I was so pleased with the way they both turned out!  The kids wore them for the whole party and looked so cute.

All of our Marios and Princess Peaches!

February 19, 2011

Birthday Pancakes

Sometimes I've found that the simplest little things help families come together to create the most meaningful traditions and memories. A few years ago, my cousin told me how she makes special birthday pancakes shaped like the number of the age her children were turning. (Thanks, Tiffany!) I started the same tradition at our house and my kids look forward to their special breakfast every year. I especially like doing it because we often have to schedule their parties a few days before or after their birthday, so these pancakes are a great way to make their actual birthday morning special!


pancake batter
whipped cream



Use the pancake batter to form a number. It will spread out quite a bit as it cooks but my children never seem to mind that the finished pancake is somewhat deformed. Squirt a few dollops of whipped cream onto the pancake (I try to do the same number as their age) then shake some sprinkles over the top. While certainly not the healthiest breakfast, it's definitely a memorable one and makes a great start to their special day.

One happy Birthday Boy!

February 15, 2011

Indoor "Sand"box

Unfortunately, this post isn't going to have any photos to accompany it, but it was such a neat activity for the kids when they were little that I'm going to share it anyway.  I'm pulling it out from the "Way Back When" files in the far corners of my Mommy Brain.  It's perfect for these late winter/early spring months when it's not quite warm enough to play outside every day, but you and the kids have cabin fever and are desperate for some new activities to keep everyone happy and occupied.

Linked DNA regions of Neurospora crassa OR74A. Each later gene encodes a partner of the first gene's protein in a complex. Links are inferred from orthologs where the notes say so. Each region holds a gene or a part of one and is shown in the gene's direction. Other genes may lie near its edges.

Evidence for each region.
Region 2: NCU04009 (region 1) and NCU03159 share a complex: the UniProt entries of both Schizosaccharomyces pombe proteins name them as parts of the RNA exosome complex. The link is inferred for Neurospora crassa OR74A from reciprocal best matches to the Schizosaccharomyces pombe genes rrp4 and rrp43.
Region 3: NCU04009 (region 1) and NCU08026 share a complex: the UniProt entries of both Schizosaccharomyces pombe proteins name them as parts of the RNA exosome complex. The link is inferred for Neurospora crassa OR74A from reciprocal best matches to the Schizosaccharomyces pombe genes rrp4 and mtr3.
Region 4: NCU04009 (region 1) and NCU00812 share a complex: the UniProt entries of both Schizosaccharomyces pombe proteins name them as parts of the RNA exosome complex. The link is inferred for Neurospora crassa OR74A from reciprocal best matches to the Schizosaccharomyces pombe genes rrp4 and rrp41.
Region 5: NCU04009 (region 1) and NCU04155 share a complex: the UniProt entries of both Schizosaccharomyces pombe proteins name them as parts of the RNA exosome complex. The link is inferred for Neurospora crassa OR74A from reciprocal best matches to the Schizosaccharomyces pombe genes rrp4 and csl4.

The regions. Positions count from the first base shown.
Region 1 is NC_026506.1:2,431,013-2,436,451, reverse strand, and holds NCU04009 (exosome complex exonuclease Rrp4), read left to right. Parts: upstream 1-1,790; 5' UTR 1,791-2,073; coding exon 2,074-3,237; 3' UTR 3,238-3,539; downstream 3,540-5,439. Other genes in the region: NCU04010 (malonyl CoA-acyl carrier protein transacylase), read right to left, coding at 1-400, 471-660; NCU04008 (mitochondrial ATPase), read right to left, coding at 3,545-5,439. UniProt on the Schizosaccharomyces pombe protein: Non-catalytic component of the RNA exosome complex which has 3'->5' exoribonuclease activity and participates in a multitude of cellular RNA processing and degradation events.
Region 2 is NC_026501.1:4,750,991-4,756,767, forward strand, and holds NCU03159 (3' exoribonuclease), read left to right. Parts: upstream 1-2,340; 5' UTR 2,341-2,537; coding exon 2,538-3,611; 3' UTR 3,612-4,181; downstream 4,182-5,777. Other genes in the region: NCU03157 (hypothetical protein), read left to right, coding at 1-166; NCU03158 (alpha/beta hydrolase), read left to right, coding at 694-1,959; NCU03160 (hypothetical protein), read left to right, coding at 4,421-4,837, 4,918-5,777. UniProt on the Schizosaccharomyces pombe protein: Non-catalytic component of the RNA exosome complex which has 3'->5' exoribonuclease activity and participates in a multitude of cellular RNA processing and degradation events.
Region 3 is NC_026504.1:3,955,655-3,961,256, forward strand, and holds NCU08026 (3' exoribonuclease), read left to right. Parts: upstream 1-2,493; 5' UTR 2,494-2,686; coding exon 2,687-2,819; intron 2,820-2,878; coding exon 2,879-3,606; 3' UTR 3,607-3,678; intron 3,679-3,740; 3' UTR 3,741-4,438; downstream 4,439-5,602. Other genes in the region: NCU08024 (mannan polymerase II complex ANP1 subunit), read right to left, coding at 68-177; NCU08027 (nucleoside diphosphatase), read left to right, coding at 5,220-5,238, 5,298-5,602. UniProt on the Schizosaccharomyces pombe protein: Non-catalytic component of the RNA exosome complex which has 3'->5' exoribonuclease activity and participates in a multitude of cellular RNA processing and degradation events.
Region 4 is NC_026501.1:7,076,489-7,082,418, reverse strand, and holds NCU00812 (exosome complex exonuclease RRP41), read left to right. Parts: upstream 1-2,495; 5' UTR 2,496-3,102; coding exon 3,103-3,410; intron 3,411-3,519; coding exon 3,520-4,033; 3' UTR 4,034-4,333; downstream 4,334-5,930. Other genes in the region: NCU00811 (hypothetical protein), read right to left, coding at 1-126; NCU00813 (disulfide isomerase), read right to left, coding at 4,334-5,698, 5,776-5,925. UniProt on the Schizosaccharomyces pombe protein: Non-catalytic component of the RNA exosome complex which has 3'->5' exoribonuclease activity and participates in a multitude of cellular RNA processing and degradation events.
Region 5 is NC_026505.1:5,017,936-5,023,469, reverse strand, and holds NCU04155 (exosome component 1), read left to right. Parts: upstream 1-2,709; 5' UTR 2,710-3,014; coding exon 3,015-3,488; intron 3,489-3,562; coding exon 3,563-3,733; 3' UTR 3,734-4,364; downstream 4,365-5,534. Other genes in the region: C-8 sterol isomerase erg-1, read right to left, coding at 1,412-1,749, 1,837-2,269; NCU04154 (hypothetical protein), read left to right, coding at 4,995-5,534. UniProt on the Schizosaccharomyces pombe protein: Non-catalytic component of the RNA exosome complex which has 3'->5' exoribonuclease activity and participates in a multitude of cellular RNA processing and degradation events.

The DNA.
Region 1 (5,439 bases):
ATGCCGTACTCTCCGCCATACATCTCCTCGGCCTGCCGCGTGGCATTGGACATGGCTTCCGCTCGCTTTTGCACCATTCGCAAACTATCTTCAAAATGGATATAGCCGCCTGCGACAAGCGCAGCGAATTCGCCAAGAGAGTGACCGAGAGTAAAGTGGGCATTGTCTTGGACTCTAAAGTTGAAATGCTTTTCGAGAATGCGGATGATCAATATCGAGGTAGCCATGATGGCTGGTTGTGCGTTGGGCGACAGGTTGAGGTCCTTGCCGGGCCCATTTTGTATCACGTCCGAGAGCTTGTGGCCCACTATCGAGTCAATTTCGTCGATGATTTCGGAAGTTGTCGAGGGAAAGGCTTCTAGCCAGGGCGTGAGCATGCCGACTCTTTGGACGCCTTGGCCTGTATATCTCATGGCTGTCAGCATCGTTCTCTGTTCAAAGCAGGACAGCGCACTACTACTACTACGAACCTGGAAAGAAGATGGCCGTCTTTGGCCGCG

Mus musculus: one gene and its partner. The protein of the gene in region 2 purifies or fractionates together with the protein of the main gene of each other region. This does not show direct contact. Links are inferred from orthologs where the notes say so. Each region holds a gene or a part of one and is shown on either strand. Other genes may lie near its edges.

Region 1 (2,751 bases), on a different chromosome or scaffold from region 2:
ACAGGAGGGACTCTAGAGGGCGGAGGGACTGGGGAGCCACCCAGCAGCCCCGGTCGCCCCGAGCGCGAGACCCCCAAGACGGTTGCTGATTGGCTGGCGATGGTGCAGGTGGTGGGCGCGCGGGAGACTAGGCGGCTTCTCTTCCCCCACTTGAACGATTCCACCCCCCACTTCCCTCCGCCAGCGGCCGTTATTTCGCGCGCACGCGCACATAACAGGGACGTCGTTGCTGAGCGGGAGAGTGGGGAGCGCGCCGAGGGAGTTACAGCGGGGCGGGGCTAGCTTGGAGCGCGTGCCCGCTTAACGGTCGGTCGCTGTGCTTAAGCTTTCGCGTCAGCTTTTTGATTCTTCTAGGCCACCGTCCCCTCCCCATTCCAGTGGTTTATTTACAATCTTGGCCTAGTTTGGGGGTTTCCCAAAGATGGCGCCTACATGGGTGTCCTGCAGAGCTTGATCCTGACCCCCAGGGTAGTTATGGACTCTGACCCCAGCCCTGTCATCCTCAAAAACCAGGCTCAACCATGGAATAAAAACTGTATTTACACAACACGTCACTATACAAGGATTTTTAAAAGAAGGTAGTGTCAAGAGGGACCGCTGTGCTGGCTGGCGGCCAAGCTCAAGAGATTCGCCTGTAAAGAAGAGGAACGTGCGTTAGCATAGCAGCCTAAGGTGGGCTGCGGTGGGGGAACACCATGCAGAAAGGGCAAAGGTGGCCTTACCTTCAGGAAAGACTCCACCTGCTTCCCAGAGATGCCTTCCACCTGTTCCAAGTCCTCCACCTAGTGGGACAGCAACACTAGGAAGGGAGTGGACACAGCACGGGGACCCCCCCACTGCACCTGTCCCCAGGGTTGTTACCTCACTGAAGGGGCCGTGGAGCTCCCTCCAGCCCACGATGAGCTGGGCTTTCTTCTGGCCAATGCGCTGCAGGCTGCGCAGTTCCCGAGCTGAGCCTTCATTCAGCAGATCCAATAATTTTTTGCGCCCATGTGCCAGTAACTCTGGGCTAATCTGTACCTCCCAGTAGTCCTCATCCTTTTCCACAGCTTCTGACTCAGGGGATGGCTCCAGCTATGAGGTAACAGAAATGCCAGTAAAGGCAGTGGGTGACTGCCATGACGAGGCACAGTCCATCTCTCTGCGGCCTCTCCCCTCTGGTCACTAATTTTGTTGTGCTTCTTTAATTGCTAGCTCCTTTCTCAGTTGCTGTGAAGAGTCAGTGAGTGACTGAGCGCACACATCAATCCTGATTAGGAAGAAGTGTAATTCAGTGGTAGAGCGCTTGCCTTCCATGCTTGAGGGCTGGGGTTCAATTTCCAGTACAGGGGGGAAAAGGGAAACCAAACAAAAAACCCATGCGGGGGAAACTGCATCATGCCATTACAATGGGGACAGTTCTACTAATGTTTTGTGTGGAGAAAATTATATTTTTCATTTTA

* Big bag(s) of dry rice
* large shallow plastic container with a lid (like an underbed storage box)
* large sheet
* variety of containers, cups, funnels, etc.


So simple, really!  Spread the sheet on your floor.  Put the container in the middle of  the sheet and fill it with rice.   Allow your child to use the little containers, cups, funnels etc. the same way they would in a sandbox.  My kids could sometimes play for ages with the rice ~ pouring it from one container to another, using an empty parmesan cheese container to sprinkle it, making roads for their matchbox cars, etc.  When playtime is over, simply pour any  rice that spilled on the sheet back into the container, put the lid on your box and tuck away for another day. Even if a little bit of rice gets on the carpet or floor, it's easy to vacuum up.

February 14, 2011

Freezer Paper Stenciled Valentine's Shirts

If you haven't heard about using freezer paper to create stencils for fabric, you have to check this out!  It's a really easy, inexpensive way to add words or simple images to t-shirts, pillowcases, tote bags and more.  You can usually find freezer paper near the waxed paper or aluminum foil at larger grocery stores, warehouse stores or your Target or Walmart.